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    Description

    Ecosystem energy has been shown to be a strong correlate with biological diversity at continental scales. Early efforts to characterize this association used the normalized difference vegetation index (NDVI) to represent ecosystem energy. While this spectral vegetation index covaries with measures of ecosystem energy such as net primary production, the covariation is known to degrade in areas of very low vegetation or in areas of dense forest. Two of the new vegetation products from the MODIS sensor, derived by integrating spectral reflectance, climate data, and land cover, are thought to better approximate primary productivity than NDVI. In this study, we determine if the newMODIS derived measures of primary production, gross primary productivity (GPP) and net primary productivity (NPP) better explain variation in bird richness than historically used NDVI. Moreover, we evaluate if the two productivity measures covary more strongly with bird diversity in those vegetation conditions where limitations of NDVI are well recognized.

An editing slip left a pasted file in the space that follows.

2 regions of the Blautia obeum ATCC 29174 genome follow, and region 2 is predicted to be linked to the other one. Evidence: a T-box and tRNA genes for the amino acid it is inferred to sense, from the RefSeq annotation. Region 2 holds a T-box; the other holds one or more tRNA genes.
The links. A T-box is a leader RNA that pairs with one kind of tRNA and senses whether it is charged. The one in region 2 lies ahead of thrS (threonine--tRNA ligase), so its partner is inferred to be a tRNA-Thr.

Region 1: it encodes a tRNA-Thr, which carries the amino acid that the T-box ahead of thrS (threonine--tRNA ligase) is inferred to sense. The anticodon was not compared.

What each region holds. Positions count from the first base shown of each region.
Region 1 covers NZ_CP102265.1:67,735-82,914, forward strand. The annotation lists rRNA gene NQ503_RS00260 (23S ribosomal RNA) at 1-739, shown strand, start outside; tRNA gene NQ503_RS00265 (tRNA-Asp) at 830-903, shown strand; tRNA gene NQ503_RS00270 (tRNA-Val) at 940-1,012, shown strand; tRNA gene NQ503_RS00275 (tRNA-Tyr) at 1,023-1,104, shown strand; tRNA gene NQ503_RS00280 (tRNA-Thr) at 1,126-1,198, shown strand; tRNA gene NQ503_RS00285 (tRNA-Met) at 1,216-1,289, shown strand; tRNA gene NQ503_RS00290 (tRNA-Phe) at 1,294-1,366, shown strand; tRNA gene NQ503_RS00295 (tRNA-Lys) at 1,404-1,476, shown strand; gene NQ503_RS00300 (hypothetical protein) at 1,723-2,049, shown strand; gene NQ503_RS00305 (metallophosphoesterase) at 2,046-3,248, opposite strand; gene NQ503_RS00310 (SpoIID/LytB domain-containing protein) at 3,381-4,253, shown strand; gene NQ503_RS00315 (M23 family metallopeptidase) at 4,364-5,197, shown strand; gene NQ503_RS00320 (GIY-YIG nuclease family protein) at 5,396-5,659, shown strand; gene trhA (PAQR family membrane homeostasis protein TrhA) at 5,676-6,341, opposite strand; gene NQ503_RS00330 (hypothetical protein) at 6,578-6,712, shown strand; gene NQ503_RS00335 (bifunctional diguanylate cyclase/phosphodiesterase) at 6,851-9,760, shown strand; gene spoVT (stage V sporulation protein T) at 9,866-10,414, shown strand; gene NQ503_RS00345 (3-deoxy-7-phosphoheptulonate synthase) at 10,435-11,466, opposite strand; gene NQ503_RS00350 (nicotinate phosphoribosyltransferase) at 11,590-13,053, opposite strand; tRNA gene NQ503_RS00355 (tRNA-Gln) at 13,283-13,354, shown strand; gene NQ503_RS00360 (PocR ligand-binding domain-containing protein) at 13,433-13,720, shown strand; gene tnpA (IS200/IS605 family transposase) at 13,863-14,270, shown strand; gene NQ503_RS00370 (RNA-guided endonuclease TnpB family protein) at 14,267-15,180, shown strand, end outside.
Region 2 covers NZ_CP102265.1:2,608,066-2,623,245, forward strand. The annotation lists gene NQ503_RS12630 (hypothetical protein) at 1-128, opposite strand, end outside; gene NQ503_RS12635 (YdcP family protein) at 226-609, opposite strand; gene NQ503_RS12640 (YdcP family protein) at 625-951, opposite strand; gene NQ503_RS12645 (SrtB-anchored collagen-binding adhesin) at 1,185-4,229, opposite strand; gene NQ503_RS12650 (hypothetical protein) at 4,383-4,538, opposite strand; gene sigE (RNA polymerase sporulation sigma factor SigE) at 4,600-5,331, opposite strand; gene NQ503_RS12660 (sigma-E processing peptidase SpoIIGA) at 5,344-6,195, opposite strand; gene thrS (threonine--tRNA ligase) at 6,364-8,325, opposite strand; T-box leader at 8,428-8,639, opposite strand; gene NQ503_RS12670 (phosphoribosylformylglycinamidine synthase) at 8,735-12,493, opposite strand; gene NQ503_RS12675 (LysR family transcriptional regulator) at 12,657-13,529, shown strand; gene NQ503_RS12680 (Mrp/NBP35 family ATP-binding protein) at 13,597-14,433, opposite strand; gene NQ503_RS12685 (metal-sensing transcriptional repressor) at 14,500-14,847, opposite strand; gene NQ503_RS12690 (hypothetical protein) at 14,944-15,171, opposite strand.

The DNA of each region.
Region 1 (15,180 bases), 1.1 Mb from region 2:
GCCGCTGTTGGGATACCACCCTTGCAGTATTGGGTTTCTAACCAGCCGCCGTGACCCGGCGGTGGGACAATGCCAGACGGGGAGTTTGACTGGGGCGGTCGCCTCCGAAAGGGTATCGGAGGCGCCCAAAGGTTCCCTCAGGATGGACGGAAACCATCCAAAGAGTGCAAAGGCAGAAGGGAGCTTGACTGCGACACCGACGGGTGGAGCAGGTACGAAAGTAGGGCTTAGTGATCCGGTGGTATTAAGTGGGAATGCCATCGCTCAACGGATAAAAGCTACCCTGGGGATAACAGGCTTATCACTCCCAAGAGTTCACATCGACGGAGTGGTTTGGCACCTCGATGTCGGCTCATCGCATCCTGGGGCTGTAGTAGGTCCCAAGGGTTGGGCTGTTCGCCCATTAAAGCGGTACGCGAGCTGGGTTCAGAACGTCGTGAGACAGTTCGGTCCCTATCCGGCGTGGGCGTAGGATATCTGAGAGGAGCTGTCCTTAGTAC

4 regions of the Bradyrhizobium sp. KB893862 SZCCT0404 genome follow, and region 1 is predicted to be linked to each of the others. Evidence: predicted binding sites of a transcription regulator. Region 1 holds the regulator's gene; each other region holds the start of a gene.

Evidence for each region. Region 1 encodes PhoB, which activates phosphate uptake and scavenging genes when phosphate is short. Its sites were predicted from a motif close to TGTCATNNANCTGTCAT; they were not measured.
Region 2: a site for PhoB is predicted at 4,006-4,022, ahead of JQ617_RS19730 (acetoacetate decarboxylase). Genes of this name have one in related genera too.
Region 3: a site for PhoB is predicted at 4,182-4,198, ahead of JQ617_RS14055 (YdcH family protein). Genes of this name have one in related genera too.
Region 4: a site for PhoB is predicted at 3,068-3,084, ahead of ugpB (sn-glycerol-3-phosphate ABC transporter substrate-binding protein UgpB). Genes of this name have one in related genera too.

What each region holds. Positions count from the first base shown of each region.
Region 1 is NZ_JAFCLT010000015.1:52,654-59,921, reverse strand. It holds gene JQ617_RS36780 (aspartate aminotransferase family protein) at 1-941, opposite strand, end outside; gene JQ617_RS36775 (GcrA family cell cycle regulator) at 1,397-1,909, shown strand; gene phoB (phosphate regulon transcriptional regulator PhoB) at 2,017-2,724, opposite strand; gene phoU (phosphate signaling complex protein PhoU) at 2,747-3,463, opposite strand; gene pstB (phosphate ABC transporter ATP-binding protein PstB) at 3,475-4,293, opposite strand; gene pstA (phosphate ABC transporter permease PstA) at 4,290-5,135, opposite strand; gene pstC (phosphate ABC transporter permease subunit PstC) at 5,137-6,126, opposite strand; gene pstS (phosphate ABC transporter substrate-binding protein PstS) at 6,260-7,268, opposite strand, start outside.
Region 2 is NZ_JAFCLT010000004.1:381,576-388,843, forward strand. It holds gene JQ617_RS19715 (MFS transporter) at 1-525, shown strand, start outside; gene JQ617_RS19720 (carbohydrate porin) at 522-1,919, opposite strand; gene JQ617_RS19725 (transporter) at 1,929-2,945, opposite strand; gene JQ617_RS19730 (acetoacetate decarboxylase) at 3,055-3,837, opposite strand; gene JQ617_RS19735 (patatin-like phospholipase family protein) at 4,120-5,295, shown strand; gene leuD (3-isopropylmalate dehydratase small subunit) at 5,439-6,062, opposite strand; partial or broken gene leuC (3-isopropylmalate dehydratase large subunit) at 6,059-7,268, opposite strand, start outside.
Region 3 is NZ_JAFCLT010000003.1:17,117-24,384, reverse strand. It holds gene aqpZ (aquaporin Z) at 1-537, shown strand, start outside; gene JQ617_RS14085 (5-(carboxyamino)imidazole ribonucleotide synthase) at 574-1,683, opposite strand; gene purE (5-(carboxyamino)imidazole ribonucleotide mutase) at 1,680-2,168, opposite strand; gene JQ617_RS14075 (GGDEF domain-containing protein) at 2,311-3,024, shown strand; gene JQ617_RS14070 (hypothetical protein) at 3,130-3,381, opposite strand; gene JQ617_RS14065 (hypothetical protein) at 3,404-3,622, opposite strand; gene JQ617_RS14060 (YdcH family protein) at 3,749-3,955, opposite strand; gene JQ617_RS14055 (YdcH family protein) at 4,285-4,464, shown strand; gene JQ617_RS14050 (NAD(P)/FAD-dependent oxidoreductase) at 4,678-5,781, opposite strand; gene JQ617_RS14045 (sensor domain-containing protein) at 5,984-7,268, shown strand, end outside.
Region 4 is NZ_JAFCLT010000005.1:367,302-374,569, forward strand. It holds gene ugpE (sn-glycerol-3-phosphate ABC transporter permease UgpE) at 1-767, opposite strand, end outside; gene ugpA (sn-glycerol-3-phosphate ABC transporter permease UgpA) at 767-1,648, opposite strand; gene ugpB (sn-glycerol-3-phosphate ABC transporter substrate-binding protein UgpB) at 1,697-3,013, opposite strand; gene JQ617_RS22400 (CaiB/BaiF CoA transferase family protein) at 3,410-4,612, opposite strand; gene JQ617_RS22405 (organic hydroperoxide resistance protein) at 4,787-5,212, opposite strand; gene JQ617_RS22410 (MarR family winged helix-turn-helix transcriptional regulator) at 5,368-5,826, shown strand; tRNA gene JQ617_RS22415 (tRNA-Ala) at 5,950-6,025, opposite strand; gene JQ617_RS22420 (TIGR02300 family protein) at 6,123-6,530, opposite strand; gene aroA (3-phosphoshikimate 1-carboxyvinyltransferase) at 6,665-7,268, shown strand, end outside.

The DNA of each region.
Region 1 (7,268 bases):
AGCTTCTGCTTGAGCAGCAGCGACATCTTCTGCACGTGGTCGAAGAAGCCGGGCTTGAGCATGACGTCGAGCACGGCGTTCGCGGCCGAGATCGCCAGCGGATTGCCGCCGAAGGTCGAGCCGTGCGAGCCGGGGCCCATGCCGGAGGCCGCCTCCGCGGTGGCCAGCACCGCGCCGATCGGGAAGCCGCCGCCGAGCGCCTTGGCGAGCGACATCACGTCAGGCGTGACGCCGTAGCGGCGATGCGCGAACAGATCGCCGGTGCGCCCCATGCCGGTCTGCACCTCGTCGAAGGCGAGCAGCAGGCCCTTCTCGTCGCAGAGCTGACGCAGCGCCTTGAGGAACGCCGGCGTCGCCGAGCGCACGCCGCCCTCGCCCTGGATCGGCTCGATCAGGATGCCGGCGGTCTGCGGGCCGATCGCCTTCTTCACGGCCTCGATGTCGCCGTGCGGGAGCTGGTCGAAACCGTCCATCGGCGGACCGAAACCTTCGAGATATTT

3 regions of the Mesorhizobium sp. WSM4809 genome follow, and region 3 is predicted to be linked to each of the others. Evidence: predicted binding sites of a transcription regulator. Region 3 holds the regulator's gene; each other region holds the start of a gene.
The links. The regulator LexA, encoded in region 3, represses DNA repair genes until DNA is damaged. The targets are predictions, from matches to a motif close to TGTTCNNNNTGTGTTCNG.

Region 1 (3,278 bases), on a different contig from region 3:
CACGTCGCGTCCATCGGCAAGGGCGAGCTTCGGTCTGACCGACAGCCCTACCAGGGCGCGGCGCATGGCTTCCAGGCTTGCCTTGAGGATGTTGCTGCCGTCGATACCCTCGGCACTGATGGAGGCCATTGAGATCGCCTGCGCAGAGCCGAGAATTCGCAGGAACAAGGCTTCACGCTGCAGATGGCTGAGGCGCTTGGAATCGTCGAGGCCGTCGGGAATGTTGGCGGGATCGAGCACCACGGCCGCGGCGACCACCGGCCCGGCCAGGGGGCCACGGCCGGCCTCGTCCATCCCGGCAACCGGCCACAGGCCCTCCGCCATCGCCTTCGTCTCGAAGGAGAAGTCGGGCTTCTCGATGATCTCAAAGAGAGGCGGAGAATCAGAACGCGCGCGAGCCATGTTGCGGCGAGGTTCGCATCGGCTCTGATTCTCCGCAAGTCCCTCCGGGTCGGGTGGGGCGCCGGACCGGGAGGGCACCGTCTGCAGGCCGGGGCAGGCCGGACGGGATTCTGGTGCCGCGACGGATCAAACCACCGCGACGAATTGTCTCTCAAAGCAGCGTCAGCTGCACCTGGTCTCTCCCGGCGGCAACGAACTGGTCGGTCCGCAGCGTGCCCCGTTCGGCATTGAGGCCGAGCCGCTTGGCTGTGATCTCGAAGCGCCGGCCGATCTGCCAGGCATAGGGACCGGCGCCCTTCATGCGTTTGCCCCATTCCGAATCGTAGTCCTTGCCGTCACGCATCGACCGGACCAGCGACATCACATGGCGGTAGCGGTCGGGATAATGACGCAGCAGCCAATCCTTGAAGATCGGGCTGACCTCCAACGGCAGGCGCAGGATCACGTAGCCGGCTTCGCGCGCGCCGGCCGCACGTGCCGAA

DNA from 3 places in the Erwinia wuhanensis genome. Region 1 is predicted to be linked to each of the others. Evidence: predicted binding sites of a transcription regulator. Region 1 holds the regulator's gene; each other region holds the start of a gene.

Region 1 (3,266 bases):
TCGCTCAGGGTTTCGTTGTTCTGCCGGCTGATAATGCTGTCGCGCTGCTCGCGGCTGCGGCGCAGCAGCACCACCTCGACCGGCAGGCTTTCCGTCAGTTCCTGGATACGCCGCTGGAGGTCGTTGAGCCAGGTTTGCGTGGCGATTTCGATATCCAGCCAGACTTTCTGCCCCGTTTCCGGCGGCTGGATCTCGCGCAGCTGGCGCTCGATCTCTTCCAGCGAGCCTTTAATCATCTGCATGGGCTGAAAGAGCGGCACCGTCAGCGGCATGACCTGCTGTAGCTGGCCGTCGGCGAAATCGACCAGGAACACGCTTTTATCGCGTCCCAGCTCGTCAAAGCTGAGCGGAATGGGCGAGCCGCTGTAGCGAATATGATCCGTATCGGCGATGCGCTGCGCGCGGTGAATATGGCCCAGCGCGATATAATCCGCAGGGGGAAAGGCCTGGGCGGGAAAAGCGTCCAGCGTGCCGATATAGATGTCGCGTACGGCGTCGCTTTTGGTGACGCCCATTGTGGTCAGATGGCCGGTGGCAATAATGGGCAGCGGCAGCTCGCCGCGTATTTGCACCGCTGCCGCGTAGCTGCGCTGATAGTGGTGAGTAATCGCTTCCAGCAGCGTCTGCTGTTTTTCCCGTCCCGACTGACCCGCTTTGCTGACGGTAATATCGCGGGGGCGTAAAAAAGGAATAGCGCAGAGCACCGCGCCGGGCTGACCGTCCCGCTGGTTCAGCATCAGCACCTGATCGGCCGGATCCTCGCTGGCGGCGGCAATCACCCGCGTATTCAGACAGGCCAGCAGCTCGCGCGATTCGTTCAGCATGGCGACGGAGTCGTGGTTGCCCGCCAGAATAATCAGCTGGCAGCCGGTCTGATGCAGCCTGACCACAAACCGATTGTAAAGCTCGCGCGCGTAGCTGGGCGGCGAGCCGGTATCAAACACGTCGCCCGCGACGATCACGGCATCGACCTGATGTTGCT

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    Citation

    Phillips, Linda B.; Hansen, Andrew J.; Flather, Curtis H. 2008. Evaluating the species energy relationship with the newest measures of ecosystem energy: NDVI versus MODIS primary production. Remote Sensing of Environment. 112: 4381-4392.

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    Keywords

    biodiversity, bird richness, breeding bird survey, ecosystem energy, EVI, GPP, MODIS, NDVI, North America, NPP, species energy relationship

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https://www.fs.usda.gov/treesearch/pubs/49200